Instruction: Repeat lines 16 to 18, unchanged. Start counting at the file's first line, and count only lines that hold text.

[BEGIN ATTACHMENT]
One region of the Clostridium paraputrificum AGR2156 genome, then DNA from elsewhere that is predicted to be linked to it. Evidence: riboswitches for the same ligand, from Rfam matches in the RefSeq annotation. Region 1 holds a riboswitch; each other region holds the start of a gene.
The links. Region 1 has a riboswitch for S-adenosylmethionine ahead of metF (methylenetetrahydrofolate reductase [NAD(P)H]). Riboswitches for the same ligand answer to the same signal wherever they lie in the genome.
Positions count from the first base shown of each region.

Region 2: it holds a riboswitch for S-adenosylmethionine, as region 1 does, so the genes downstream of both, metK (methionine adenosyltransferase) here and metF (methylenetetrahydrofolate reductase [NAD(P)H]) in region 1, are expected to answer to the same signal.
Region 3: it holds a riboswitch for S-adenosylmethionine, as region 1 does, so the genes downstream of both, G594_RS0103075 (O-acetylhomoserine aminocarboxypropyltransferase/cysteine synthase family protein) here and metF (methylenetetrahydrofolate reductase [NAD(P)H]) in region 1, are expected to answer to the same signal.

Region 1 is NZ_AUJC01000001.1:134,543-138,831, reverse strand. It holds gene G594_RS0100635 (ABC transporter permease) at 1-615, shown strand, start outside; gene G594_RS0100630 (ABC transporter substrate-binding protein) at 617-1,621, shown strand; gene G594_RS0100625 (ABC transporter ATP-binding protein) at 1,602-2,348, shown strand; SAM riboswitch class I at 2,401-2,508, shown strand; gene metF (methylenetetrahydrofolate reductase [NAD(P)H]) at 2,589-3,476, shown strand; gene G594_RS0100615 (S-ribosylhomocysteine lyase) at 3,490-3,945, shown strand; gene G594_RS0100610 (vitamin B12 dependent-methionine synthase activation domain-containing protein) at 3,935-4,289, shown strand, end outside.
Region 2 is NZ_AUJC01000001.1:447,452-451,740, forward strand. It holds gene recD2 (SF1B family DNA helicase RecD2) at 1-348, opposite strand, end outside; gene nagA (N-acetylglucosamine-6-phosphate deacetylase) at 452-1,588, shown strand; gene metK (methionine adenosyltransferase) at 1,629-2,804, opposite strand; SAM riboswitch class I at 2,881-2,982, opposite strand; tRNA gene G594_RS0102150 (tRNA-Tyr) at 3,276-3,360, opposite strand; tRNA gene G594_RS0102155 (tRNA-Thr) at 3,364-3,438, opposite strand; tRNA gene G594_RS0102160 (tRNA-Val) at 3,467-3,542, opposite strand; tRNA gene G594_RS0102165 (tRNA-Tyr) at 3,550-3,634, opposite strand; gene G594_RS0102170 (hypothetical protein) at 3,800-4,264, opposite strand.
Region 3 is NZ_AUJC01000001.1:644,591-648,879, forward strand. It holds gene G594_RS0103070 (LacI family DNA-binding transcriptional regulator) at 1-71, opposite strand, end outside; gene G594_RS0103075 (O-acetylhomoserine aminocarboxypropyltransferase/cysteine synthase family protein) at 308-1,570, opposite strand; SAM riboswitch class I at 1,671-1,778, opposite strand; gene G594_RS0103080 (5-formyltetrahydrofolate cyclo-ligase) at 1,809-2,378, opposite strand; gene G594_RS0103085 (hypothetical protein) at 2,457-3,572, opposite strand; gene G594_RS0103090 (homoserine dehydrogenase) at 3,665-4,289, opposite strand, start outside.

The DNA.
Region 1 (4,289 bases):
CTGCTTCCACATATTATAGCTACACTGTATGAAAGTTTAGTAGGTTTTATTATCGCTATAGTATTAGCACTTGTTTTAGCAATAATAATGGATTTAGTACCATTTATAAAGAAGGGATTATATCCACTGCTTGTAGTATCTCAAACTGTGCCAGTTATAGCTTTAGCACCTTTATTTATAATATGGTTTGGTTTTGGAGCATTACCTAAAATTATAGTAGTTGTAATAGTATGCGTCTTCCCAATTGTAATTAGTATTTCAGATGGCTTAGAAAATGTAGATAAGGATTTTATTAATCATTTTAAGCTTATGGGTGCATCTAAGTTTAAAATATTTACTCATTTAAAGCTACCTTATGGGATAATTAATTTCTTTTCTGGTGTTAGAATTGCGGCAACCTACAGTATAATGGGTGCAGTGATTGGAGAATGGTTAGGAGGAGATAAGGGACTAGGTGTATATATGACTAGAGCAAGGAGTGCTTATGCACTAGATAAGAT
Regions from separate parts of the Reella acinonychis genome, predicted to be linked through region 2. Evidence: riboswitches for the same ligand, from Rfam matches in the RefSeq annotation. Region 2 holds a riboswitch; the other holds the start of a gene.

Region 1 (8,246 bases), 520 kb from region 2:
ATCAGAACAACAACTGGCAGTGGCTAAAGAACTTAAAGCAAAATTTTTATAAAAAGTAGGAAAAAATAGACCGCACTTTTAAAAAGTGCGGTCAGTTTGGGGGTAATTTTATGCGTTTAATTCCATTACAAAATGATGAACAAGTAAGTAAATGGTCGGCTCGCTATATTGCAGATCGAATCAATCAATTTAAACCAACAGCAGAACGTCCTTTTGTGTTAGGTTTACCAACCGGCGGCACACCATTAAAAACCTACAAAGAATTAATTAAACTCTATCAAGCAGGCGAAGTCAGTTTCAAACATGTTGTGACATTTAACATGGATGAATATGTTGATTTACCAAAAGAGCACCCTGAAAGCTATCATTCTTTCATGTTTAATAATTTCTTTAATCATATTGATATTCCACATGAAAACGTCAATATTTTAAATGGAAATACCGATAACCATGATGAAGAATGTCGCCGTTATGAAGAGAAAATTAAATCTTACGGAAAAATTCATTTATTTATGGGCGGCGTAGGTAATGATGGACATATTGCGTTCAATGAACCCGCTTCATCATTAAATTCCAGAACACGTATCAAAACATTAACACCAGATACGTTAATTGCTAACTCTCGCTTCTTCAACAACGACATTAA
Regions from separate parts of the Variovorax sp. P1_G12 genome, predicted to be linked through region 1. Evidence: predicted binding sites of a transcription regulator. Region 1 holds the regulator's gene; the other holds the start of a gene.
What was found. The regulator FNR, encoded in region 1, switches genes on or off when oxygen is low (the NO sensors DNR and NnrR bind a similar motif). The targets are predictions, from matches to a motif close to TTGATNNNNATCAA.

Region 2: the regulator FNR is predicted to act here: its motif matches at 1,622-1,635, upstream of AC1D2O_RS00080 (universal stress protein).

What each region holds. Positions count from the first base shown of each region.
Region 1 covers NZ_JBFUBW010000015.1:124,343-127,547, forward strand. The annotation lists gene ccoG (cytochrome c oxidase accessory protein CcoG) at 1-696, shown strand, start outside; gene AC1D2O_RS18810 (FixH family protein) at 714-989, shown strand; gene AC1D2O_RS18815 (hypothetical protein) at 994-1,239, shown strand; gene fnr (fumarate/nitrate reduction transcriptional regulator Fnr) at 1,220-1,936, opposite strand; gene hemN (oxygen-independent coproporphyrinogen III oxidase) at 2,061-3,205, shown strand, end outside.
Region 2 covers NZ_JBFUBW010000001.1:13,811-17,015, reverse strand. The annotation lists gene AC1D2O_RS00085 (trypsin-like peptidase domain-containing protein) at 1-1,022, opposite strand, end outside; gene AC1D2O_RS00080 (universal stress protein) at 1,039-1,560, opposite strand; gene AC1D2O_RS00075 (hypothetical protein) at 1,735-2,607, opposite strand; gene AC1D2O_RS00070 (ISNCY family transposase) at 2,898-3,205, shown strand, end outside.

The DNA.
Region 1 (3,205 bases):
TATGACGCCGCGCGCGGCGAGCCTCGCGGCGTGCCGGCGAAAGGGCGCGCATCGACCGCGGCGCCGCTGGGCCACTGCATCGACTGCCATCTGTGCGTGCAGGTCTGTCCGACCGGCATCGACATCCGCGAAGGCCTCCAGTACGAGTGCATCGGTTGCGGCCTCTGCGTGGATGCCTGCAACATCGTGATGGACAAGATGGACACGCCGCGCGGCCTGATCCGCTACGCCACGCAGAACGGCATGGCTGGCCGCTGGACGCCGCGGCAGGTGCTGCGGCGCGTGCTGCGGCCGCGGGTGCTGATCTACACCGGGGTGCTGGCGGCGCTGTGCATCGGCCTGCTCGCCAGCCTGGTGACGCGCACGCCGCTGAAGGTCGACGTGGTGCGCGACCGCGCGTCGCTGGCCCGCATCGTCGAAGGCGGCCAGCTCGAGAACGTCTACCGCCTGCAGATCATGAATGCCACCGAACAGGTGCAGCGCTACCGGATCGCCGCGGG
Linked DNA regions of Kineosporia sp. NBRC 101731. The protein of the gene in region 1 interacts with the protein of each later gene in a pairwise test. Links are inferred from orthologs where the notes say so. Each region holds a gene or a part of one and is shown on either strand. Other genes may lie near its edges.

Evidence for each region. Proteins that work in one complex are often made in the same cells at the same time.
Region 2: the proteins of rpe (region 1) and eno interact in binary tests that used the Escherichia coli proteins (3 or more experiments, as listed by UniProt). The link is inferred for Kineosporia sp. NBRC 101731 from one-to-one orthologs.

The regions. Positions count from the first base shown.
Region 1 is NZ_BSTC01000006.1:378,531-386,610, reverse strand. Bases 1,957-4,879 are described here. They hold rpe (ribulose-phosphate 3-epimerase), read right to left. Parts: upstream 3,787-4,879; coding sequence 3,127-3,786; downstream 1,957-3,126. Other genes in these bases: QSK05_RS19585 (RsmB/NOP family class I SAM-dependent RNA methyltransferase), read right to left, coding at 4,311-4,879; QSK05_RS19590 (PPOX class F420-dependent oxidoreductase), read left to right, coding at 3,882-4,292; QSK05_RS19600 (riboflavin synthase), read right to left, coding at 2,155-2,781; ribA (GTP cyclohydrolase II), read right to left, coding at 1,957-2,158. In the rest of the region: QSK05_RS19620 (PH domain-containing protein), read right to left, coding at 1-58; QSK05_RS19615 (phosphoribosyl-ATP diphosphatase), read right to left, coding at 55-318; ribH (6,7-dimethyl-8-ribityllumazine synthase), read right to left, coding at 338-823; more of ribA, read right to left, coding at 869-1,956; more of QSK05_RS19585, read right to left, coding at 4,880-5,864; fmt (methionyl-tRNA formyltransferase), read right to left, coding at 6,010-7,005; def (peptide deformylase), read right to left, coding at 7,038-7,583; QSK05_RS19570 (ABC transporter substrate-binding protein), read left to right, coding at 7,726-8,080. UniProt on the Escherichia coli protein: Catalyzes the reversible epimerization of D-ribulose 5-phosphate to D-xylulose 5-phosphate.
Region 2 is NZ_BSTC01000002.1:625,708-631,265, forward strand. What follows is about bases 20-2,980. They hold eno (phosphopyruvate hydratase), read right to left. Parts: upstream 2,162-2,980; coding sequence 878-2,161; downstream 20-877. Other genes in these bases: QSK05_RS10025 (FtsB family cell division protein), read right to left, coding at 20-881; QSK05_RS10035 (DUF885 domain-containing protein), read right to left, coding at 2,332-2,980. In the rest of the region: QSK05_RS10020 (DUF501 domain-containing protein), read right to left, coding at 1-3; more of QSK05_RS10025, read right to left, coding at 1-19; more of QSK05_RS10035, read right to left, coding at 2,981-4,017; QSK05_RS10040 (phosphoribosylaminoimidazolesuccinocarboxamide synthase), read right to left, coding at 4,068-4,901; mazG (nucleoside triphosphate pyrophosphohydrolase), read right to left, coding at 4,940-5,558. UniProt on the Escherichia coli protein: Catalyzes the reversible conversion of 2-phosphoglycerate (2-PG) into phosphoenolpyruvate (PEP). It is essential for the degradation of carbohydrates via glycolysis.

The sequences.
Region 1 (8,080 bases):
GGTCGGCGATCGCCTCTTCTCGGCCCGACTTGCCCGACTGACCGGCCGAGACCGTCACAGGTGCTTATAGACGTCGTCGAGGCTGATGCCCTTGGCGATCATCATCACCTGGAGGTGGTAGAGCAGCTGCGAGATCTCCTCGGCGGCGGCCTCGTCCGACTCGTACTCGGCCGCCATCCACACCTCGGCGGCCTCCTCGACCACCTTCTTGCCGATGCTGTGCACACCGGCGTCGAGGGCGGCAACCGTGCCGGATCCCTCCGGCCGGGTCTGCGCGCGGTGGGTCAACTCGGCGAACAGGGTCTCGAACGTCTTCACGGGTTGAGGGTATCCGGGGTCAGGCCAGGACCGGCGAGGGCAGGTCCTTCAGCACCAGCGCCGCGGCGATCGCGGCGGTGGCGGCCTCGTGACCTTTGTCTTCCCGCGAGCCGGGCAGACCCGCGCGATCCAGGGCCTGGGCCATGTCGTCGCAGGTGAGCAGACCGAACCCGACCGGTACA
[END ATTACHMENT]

What was found. The regulator FNR, encoded in region 1, switches genes on or off when oxygen is low (the NO sensors DNR and NnrR bind a similar motif). The targets are predictions, from matches to a motif close to TTGATNNNNATCAA.

Region 2: the regulator FNR is predicted to act here: its motif matches at 1,622-1,635, upstream of AC1D2O_RS00080 (universal stress protein).

What each region holds. Positions count from the first base shown of each region.